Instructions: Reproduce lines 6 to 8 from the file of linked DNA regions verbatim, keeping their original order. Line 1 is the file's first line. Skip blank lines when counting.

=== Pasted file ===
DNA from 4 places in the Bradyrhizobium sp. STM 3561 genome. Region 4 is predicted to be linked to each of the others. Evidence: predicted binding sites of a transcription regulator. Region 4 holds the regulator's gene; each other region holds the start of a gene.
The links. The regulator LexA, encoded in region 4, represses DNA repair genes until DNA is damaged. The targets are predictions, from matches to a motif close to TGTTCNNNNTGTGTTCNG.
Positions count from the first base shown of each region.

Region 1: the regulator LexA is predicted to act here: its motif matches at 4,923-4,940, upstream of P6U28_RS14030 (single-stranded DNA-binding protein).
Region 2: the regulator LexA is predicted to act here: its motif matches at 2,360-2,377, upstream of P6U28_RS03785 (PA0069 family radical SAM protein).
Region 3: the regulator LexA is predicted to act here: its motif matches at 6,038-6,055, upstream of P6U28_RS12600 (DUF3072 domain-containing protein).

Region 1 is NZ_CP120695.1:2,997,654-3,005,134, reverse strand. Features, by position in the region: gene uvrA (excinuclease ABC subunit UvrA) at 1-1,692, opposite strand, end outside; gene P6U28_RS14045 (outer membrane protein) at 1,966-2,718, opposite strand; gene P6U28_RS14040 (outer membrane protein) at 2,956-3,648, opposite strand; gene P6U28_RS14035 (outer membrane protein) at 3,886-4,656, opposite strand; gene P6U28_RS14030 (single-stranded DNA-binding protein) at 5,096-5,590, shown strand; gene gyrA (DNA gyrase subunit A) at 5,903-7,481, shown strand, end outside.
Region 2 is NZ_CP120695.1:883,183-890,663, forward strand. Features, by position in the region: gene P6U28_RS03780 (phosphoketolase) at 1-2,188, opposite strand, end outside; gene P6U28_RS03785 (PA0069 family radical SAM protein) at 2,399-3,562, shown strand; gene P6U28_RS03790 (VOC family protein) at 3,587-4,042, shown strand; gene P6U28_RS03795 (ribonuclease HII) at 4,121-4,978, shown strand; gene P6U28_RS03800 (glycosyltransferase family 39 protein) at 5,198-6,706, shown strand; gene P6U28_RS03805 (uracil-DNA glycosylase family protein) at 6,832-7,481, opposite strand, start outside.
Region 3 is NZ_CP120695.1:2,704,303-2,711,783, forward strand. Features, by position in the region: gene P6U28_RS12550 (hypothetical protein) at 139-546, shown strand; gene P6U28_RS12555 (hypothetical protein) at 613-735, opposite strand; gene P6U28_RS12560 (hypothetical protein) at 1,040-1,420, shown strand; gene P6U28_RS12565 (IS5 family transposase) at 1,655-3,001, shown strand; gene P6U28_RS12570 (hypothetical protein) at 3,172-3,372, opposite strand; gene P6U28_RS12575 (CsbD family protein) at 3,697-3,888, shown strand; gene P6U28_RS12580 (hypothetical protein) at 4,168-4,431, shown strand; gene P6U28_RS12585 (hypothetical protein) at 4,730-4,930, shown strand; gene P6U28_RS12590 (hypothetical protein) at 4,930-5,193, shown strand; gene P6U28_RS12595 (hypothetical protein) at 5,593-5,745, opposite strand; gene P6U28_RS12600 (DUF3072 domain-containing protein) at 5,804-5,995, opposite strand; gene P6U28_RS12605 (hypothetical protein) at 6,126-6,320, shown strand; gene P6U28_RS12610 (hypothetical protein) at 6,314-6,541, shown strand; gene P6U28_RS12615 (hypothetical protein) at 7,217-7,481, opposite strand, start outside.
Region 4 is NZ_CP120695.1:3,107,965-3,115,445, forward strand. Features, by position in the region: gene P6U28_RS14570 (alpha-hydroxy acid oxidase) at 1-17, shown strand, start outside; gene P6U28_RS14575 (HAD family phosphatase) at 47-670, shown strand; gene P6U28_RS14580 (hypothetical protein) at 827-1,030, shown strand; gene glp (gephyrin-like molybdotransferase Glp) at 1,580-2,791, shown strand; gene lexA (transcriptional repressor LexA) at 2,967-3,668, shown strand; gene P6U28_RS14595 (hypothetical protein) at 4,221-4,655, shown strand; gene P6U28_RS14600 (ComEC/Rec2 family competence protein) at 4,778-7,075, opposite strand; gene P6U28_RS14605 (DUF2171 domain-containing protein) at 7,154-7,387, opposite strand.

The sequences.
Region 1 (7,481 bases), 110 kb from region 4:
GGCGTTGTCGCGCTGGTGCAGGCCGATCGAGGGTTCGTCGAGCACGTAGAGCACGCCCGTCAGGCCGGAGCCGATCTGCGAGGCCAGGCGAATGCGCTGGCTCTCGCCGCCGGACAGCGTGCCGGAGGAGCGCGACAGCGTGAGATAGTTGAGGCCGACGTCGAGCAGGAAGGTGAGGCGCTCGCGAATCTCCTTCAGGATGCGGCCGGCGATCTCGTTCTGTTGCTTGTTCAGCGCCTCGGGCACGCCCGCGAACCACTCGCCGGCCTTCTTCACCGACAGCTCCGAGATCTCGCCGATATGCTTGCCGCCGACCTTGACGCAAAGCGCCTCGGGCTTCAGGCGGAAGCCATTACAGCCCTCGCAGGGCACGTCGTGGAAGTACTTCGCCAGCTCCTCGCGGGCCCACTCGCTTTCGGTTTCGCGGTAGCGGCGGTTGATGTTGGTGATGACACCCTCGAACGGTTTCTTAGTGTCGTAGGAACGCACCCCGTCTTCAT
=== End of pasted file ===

Region 3: the regulator LexA is predicted to act here: its motif matches at 6,038-6,055, upstream of P6U28_RS12600 (DUF3072 domain-containing protein).

Region 1 is NZ_CP120695.1:2,997,654-3,005,134, reverse strand. Features, by position in the region: gene uvrA (excinuclease ABC subunit UvrA) at 1-1,692, opposite strand, end outside; gene P6U28_RS14045 (outer membrane protein) at 1,966-2,718, opposite strand; gene P6U28_RS14040 (outer membrane protein) at 2,956-3,648, opposite strand; gene P6U28_RS14035 (outer membrane protein) at 3,886-4,656, opposite strand; gene P6U28_RS14030 (single-stranded DNA-binding protein) at 5,096-5,590, shown strand; gene gyrA (DNA gyrase subunit A) at 5,903-7,481, shown strand, end outside.
Region 2 is NZ_CP120695.1:883,183-890,663, forward strand. Features, by position in the region: gene P6U28_RS03780 (phosphoketolase) at 1-2,188, opposite strand, end outside; gene P6U28_RS03785 (PA0069 family radical SAM protein) at 2,399-3,562, shown strand; gene P6U28_RS03790 (VOC family protein) at 3,587-4,042, shown strand; gene P6U28_RS03795 (ribonuclease HII) at 4,121-4,978, shown strand; gene P6U28_RS03800 (glycosyltransferase family 39 protein) at 5,198-6,706, shown strand; gene P6U28_RS03805 (uracil-DNA glycosylase family protein) at 6,832-7,481, opposite strand, start outside.